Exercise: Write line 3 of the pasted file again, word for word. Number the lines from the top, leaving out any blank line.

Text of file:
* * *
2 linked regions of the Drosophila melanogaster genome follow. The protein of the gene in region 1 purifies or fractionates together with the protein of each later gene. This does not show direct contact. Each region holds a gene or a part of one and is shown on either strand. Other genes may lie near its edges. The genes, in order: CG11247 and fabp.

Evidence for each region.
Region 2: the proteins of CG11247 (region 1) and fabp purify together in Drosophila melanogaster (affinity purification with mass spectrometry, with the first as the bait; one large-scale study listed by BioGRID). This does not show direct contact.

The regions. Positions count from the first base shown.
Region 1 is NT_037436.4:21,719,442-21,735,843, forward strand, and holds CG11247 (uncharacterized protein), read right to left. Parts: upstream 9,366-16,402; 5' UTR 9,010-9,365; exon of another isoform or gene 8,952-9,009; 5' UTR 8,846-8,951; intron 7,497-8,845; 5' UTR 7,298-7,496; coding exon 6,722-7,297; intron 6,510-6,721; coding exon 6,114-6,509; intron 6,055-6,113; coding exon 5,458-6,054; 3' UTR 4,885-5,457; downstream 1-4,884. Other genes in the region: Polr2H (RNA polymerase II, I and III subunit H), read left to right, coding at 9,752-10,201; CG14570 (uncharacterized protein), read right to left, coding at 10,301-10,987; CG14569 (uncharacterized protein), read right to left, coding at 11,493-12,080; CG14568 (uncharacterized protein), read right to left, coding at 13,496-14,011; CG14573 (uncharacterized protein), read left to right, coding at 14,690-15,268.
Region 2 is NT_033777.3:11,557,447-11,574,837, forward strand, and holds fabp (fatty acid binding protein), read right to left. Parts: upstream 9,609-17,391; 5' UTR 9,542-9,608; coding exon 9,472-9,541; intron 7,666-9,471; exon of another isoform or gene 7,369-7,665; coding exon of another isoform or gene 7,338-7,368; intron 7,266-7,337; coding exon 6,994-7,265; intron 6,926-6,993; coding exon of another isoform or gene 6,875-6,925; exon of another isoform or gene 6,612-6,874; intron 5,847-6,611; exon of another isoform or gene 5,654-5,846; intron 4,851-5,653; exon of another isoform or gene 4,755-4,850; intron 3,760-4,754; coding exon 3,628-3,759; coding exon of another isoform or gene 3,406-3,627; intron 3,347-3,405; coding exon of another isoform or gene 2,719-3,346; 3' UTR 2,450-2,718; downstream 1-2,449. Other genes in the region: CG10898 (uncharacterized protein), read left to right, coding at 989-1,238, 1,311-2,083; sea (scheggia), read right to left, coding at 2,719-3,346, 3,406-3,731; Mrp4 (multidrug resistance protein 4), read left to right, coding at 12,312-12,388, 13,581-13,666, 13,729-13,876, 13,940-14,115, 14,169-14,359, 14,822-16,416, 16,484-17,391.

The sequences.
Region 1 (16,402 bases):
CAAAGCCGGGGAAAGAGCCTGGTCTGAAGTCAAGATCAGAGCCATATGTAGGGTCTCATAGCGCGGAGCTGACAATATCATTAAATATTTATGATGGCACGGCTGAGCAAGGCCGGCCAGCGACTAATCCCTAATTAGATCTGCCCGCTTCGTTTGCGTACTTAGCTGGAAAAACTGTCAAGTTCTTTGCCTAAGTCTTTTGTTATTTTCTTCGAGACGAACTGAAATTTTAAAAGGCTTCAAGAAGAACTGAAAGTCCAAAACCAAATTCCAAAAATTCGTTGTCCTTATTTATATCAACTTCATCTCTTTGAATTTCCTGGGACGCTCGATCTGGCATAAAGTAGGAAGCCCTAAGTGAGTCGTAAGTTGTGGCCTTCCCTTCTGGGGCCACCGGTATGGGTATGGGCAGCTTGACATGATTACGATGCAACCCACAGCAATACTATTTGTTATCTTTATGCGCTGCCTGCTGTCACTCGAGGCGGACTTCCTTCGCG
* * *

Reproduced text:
Region 2: the proteins of CG11247 (region 1) and fabp purify together in Drosophila melanogaster (affinity purification with mass spectrometry, with the first as the bait; one large-scale study listed by BioGRID). This does not show direct contact.